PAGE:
Monday, July 21, 2014

Magi 232nd Night Review

Written by: Micha

Well, this was one hell of a chapter. Can you handle the amount of spirituality this one contains? This chapter was so religious, and overwhelming I think I’m going to need therapy after this. This chapter solves a quite number of mysteries that we’ve been pondering for a while; including the riddle of the black rukh, and “Destiny”.

Continuing from the last chapter, Arba gets incredibly upset from witnessing that David had been stealing magic from Ill-Ilah as we know that she is very devoted to God. Ugo also seems to agree that David was arrogant for stealing magic from God, while Solomon tries to reason why David had wanted him to see the place.

This panel is insight to what stimulates Arba the most.
 We then see all of Solomon’s friends intensely looking through their third eye at God’s form, which is not only impressive but also creepy for someone like me who isn’t used to seeing the eye on your forehead shedding tears.

I'm serious. I'm very creeped out.
  After observing what was happening in front of them, they had finally understood God’s Agenda or what they call Destiny. Destiny is absolute and certain, and there is one path and one only in life, that leads you to the Destiny that was predetermined. For the sci-fi lovers, this must be displeasing to know, because this part of the chapter was rather religious than focusing on the topic of “choices” and “alternative life pathway”.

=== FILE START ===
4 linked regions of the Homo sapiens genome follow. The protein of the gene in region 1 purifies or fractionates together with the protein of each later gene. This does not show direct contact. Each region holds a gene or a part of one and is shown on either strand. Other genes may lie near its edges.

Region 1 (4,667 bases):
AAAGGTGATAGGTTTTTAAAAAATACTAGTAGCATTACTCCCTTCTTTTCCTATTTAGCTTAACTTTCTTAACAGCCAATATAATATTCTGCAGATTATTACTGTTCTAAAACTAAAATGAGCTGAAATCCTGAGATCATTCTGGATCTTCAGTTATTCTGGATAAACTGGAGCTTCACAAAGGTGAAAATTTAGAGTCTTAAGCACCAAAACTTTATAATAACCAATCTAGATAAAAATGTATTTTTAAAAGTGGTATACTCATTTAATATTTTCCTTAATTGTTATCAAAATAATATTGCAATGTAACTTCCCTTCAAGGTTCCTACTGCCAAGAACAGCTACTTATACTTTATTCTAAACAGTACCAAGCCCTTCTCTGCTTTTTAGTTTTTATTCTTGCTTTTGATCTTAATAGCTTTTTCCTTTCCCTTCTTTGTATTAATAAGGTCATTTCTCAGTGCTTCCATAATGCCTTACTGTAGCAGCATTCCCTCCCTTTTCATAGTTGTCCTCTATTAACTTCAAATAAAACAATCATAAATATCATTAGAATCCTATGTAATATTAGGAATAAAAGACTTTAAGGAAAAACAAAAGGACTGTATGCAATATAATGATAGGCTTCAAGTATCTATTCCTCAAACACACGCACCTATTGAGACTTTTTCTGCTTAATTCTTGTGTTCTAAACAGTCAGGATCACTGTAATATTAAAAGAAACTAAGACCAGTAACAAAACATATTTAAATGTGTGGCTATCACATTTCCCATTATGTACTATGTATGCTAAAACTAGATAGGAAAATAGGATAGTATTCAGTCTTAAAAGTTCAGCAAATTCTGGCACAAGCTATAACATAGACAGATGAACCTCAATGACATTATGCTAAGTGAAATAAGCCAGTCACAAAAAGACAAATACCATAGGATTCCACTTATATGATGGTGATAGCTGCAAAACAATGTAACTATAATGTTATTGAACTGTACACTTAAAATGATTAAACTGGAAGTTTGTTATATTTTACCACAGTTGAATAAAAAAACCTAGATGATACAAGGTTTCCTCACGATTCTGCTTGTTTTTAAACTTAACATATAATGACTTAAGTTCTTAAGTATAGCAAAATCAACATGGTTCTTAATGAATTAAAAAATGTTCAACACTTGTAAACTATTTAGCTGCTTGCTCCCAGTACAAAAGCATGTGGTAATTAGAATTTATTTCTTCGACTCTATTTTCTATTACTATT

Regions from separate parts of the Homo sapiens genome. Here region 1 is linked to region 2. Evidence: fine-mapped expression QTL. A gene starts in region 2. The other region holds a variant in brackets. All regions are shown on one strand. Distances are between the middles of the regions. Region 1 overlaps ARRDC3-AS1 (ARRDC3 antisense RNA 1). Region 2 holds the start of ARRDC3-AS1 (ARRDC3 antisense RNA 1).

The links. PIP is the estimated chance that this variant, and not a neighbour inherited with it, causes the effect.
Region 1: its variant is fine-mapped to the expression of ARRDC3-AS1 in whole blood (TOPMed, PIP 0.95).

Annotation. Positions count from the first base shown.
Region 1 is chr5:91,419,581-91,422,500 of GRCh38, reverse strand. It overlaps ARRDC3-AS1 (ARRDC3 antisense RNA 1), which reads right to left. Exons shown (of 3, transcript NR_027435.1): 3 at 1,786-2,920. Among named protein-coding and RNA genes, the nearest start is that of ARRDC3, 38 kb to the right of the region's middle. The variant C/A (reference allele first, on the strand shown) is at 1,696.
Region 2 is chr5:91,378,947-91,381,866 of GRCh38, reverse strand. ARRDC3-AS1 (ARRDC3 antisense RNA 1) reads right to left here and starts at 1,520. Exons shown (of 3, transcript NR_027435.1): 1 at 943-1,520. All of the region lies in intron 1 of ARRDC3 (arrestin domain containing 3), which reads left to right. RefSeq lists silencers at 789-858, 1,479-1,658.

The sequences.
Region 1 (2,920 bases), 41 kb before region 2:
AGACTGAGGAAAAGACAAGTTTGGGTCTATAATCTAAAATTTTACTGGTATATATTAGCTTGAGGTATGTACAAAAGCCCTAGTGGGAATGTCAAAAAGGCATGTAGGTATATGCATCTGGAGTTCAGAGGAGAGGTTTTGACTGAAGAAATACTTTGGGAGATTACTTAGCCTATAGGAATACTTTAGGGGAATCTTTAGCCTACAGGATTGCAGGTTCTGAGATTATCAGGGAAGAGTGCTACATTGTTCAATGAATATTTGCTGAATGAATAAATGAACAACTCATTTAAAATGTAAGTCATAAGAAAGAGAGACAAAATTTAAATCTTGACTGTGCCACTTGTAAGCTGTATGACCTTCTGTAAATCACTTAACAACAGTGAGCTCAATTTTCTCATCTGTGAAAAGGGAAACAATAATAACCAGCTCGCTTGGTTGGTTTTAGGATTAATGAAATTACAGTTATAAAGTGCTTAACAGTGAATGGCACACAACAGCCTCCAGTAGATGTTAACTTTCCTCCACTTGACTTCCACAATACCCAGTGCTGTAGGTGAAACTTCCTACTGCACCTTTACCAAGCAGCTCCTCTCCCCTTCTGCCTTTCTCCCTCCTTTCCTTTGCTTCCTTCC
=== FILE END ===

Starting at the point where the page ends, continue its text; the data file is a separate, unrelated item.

The concept of Destiny in Magi is consistent with the same concept in most religions, or more precisely, Judaism and Islam. I won’t go further than that, but the point is, everything is written. And every action you take, every thought you have, and every word you say, it all happens so because it’s all part of one great flow that leads to a fixed Destiny.


It is also interpreted that everything is in god’s hands, regardless of how much we think we’re in control of our actions. And that they had unknowingly been living in the prison called Destiny. And they realized all of this because the magic emitting from Ill-Illah’s form was running through their bodies courtesy of David who had wanted them to be aware of it.

Solomon, of course, did not approve of this. He saw the enormous amount of magoi in front of them, and planned to use it to change the Destiny of the world so that they wouldn’t have to be confined within the one flow god had created. In other words, Solomon was going to commit the ultimate blasphemy after him and his friends had been against the views of Orthodox who were devoted to God.

The people around him were stunned by his declaration. Arba insisted that by violating, disgracing, and killing god, Solomon would be becoming exactly like David who had wanted to replace god himself. Solomon, however, argues that he would not be becoming god as he intends to share the power, or more precisely the rukh, with every intelligent creature.

Does this remind you of everyday politics?
 Sheba, being a person who has a deep faith in god, was not willing to accept Solomon’s declaration. Ugo was contemplating about how impossible it was to utilize a magic of that much intensity, and wondered what would happen to a person who manages to do it.